Vanishing Point A Bookand Websiteby Ander Monson



Society: On Societies

This, the "Empire of Chivalry and Steel," is billed as a live-action medieval recreation society (I assume they didn't consider that the acronym would be LAMeRS), and they are serious about the society part of it. That's what's interesting to a lot of the people who love this stuff, not just the battlewear and mechanics of making your own chain mail at home and how to hold a wazikashi versus a bastard sword, but the proper period construction and usage of these weapons, the courtly rules, the most authentic way to make mead and get your friends drunk and possibly get their pants off. Don't get me wrong, they're interested and happy to tell you about the wazikashi (purists would note that the wazikashi is not a period-appropriate weapon for most versions of medieval whatever, though when the Oriental Adventures expansion book was published to augment second edition Dungeons & Dragons, I remember reading a sort-of-half-assed rationale involving the possibility that trade with the East might have resulted in the spillage and cross-pollination of technologies, which is all highly doubtful, but then again there's the powerful allure of having your thief character able to throw shuriken (throwing stars) and use ninja flash powder.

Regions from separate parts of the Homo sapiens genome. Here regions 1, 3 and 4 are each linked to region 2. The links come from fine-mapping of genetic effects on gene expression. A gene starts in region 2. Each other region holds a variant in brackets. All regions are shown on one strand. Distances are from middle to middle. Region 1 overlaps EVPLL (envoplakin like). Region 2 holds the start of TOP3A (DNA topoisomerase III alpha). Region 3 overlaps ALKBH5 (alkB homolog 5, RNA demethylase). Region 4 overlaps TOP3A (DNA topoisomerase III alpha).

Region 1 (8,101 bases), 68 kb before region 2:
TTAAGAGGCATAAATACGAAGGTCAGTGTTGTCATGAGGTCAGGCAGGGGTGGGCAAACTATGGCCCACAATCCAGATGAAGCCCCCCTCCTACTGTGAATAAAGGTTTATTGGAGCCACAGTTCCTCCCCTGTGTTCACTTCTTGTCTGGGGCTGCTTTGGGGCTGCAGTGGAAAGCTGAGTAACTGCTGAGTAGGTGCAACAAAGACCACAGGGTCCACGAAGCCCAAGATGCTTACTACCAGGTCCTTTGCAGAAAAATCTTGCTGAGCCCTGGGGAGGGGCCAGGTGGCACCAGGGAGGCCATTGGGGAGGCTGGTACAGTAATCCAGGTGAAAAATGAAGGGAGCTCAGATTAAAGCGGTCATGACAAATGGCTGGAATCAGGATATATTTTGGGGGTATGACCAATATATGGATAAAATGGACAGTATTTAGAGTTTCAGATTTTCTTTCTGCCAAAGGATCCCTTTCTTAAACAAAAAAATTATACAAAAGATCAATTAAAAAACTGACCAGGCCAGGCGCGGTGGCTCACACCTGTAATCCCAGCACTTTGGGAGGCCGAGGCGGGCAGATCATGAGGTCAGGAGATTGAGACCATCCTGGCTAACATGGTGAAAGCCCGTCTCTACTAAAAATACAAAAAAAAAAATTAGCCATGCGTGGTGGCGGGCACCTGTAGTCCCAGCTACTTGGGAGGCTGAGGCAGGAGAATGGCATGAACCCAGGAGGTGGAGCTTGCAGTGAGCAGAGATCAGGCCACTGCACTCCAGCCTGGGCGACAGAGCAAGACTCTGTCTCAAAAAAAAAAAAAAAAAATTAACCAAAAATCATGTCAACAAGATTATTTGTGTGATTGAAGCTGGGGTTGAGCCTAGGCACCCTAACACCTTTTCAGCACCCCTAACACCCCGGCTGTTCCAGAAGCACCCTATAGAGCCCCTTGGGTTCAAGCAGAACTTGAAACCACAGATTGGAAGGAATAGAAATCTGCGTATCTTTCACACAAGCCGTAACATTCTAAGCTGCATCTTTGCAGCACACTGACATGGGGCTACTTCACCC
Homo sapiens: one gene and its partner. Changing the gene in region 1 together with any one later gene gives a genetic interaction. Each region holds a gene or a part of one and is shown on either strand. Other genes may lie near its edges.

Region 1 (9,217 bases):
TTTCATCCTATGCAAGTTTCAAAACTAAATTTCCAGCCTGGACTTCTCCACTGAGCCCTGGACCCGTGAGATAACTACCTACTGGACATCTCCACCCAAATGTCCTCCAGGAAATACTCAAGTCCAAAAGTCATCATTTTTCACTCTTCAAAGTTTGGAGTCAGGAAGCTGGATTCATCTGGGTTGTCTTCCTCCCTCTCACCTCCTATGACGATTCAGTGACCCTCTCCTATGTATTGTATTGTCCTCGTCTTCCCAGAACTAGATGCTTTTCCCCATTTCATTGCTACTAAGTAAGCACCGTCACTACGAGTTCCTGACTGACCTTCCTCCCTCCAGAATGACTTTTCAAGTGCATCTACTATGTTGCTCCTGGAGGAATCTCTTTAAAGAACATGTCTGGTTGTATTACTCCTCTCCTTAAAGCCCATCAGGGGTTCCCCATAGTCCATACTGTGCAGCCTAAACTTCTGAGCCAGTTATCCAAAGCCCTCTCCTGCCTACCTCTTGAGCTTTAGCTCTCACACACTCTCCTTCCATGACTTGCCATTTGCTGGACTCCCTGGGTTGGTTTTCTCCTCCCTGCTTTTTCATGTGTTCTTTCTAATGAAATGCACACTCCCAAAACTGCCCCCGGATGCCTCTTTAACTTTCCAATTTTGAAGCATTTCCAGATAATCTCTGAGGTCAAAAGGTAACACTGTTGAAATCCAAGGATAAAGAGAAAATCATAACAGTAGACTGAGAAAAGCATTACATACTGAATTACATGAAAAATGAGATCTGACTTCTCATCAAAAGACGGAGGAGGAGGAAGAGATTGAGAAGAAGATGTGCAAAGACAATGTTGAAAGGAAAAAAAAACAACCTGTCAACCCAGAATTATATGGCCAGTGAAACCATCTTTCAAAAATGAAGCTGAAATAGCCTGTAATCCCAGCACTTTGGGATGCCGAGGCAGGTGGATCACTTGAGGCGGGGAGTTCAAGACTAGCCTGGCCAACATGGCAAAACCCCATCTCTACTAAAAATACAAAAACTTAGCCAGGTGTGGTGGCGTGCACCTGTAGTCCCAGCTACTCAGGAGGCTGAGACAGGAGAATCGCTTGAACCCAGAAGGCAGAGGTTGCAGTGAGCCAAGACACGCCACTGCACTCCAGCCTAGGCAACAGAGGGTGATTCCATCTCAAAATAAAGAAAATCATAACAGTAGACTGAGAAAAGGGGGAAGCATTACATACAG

The LAMeRS are also interested in the economies of medieval societies, on recreating medieval crafts and semi-authentic foods. There's a lot of overlap with academia, I imagine, remembering the dude who made his own chain mail for a class project in Old English when I was in the graduate program at Iowa State University**; I believe he was writing his thesis on Tolkien, or maybe Spenser or something with a little more lit-crit street cred without crossing over into cultural studies. Renaissance Faires / Renaissance Festivals are a tourist version of these societies, built for the public to (pay to) come in and be entertained. Have a turkey leg. Drink some of Chaucer's Officiale Meade. Have a Frozen Princess Latte. Etc. But the "Empire of Chivalry and Steel" is a "not-for-profit educational corporation that studies and teaches the ideals and history of Europe between 800AD and 1650AD to the general public," which has its public component, sure. But the Galandor folks are interested in accuracy, education, specificity, a real immersion in the past, at least as much as is possible without sacrificing bathrooms, hygiene, health, and other appealing modern things.